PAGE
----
BUSINESS INSIGHTS

Aug 02, 2018

BI Basics – the Metamorphic Power of ETL

Steve Cardella Posted by Steve Cardella

We recently explored how powerful visualization is in Business Intelligence (BI). In this next BI Basics post, we’re investigating the impact of the “T” in “ETL” – the Extract, Transform, Load data metamorphosis that is central to BI.

Data transformation turns numbers into insight. In the process of reporting data, even the most routine operational reports do basic transformations – joining different data tables together, filtering rows and returning requested fields. The information returned to the user is almost always distinct from the information as stored. That transformed data is what gives an organization leverage to compete and succeed.

BI Basics – the Metamorphic Power of ETL

Data Transformation is Vital

What’s really happening to an organization’s data between the at-rest stage data and that being served to a report? It’s being transformed from a handy storage and processing format to one that can change the fate of a business. Reporting systems make these transformations by applying rules that give a specific interpretation of the data.

For instance, a typical sales report gathers the date of sale, sales price, item(s) purchased, discounts applied, store or channel, and other relevant information. While those bits of information might be stored on 27 different tables in the source system, the report can present all those pieces of data as a single block of information to the user. By combining these numbers and applying rules we get a logical or a representative look at the data, bringing what’s pertinent to the forefront and removing much of the behind-the scenes housekeeping miscellany.

Stored Transformations Offer Stable View

Transformation is essential to BI. It offers a logical interpretation of the data that drives business. But it’s just as important to keep a record of those alterations to maintain a consistent, logical data view. Why? Because different people might have different interpretations of the same data. Let that sink in.

salesOne sales manager might look at the numbers and see $15 million in sales, while another might see only $14 million. That’s a $1 million difference! One might have included discounts while the other didn’t. Or one might have deducted returns while the other didn’t. Stored transformations equip us with the necessary tools to enforce one version of the truth.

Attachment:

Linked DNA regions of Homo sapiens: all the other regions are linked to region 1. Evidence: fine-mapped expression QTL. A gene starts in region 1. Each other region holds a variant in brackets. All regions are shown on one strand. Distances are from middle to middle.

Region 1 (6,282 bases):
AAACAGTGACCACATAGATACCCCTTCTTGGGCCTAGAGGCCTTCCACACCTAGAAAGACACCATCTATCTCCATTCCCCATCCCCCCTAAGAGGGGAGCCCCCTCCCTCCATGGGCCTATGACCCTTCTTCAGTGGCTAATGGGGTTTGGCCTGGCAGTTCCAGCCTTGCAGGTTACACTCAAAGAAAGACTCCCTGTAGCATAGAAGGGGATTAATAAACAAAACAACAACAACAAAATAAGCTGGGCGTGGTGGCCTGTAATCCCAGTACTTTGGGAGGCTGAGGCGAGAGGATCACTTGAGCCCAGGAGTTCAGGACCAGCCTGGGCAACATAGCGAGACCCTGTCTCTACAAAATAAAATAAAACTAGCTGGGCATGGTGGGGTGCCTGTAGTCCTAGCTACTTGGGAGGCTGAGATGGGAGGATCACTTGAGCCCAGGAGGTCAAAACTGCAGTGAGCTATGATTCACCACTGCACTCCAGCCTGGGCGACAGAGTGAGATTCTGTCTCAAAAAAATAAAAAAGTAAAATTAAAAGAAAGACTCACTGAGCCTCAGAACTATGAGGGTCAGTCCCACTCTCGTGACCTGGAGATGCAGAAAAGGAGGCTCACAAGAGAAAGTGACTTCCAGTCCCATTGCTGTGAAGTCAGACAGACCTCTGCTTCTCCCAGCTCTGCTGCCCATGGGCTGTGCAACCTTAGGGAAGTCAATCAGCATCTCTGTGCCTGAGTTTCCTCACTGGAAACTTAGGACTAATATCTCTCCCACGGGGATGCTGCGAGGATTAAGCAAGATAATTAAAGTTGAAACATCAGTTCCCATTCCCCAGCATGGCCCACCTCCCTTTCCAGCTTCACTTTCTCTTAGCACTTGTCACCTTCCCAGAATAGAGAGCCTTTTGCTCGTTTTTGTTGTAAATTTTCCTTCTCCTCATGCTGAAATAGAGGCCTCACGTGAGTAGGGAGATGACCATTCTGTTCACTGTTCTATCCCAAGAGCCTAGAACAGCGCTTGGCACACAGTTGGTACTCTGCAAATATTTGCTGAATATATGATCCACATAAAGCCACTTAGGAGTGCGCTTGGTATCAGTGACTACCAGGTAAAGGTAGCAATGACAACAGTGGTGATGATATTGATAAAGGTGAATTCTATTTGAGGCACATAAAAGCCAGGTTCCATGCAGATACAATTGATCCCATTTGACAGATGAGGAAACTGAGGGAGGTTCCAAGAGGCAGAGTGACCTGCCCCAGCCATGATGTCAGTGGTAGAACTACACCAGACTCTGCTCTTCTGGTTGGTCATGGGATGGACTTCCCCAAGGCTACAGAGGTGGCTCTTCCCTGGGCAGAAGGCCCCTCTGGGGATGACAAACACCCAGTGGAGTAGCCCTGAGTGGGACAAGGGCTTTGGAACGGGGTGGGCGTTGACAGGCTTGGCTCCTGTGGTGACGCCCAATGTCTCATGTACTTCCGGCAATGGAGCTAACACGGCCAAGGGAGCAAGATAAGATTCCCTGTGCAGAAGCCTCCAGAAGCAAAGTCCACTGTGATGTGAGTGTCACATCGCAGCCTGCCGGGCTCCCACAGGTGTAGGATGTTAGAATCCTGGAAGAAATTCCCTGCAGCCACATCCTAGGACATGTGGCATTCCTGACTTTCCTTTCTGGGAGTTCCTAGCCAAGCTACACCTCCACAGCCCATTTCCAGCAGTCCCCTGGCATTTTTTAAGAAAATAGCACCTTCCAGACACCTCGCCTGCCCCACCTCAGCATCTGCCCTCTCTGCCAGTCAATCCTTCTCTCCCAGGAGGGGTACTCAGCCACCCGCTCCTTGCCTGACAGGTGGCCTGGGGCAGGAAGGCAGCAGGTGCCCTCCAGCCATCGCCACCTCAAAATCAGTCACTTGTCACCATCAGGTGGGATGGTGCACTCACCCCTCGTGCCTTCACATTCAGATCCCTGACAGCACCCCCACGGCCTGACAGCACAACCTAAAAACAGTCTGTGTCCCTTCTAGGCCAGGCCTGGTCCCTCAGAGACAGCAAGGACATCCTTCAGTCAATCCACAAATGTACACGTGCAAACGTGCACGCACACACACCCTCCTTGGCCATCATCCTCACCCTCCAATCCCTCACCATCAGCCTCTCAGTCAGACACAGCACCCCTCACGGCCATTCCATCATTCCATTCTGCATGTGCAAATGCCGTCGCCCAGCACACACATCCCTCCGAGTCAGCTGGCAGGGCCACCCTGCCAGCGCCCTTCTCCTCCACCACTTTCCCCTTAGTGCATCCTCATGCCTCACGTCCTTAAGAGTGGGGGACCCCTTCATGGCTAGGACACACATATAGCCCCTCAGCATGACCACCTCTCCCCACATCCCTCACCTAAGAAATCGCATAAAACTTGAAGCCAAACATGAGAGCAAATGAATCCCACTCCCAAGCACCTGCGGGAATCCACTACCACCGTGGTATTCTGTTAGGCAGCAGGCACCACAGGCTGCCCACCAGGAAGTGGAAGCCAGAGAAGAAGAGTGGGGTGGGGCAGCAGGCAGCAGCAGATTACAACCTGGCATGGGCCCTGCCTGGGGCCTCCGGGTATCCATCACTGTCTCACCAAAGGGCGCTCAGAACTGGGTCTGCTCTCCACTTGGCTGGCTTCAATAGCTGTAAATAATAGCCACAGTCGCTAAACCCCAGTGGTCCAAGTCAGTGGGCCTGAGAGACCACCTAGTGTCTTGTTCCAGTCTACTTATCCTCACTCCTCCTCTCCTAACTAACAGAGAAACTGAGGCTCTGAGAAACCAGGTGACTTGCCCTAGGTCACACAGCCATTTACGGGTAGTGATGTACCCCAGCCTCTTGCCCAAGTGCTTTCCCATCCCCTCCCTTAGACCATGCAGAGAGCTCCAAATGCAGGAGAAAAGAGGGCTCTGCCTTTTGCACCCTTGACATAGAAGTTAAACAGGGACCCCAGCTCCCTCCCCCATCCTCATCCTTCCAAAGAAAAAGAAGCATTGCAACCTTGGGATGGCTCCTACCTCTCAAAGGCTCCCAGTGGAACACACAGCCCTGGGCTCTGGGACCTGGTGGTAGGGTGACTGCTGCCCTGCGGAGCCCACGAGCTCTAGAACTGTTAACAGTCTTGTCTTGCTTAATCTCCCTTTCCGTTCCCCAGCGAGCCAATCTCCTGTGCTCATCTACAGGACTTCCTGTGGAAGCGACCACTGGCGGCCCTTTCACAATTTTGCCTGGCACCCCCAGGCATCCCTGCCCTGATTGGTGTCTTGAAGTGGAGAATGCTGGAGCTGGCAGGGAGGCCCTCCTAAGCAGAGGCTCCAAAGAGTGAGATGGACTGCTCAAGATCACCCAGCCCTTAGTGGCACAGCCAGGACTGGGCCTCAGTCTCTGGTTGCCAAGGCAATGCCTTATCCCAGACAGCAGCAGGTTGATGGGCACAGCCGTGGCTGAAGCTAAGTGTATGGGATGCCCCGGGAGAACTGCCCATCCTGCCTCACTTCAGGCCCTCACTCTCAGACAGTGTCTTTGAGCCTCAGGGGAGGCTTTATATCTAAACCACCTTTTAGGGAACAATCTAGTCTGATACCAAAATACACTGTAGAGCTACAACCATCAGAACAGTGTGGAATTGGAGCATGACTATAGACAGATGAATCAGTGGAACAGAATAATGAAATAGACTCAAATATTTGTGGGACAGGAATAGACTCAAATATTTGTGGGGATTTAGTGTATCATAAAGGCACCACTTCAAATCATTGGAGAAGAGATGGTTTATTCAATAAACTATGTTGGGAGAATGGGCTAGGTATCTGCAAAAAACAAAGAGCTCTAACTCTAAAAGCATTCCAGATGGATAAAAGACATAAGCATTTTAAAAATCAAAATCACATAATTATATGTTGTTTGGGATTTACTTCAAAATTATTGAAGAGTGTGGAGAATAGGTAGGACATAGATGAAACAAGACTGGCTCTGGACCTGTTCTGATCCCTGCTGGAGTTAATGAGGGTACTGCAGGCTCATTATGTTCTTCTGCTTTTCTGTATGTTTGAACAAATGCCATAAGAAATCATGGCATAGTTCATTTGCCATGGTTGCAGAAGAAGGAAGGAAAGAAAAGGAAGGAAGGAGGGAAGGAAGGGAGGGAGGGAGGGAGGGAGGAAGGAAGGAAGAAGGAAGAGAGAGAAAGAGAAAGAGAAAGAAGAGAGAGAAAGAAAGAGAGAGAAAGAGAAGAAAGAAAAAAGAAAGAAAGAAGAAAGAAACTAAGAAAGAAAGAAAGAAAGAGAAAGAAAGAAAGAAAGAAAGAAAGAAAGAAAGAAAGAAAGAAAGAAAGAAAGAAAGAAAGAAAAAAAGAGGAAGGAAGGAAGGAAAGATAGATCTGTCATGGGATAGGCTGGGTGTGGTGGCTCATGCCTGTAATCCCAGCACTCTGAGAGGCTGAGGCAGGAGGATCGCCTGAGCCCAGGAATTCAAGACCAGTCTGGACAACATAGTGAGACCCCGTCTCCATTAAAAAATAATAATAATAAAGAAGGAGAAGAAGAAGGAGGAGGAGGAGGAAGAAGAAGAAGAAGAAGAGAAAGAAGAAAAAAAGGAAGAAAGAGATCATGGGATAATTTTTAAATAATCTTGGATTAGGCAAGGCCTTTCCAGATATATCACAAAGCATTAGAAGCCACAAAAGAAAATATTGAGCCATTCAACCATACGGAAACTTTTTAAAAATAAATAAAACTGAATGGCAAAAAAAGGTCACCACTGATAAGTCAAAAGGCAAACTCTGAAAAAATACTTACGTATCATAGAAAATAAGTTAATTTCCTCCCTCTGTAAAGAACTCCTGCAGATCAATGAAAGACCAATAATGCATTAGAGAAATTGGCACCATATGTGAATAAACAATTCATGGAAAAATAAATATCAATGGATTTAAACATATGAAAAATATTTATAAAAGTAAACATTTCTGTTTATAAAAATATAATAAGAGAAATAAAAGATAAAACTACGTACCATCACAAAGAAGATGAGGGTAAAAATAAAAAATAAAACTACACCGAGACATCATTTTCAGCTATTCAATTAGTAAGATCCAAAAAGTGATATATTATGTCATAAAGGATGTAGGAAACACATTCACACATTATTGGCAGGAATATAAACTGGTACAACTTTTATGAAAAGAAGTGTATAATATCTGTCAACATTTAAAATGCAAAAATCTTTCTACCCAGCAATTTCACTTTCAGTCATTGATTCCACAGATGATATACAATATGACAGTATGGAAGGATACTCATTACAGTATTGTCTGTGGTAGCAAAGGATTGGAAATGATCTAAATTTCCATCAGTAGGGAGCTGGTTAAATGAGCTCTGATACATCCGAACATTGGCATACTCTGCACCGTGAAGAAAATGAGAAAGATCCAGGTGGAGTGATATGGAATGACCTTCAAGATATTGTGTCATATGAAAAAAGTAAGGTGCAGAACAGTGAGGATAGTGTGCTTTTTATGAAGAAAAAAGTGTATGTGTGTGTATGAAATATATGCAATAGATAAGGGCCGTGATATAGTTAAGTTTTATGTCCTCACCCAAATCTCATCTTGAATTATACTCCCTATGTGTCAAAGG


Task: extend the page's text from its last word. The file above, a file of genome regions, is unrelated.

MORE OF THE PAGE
These stored transformations can help define that sales totals include deductions for returns and discounts. They can also define a concept of raw sales that does not include those deductions. Stockpiling transformations helps ensure consistency of interpretation.

You might notice that we refer to storing the transformation rather than the transformed data. It is not strictly necessary to store the transformed data. If the reporting data goes through the transformation, you can achieve the same results for current data, whether that transformation is done on the fly or as part of a traditional ETL process.

That being said, there are some real benefits to also storing the transformed data. Remember, this data has been converted to a format that is aligned with the organization’s use and its logical understanding of the data. When you store this transformed data in a secondary data store, it becomes a data mart or a data warehouse. You’ve arrived at the classical Extract, Transform, Load process, and storing that transformed data in a new reporting database has some real benefits.

Converted Data Eases Reporting

The transformed data is more efficient for reporting. When the data is converted as part of an ETL process, it can drastically reduce the processing need when generating a report. Queries for a system designed for day-to-day transactions are called online transaction processing (OLTP) databases. They often require many joins to arrive at the final dataset for a report. OLTP systems separate the data into a multitude of tables to eliminate duplicate data. However, a data mart or data warehouse uses fewer tables, and those tables are aligned with business definitions. A report generated from a data warehouse structure, then, requires less processing to arrive at the final dataset.

database

An independent reporting database improves availability. Reports often comb large swaths of data as they build their datasets. An OLTP system can be brought to its knees if a large report is run against its database during peak hours. It can cause that system to become unavailable for the normal day-to-day operations for minutes or even hours. For mission-critical systems, that kind of downtime is unacceptable. Any downtime might be unacceptable. If the reporting data is on a separate system, loaded periodically, each system can be optimized for its own needs.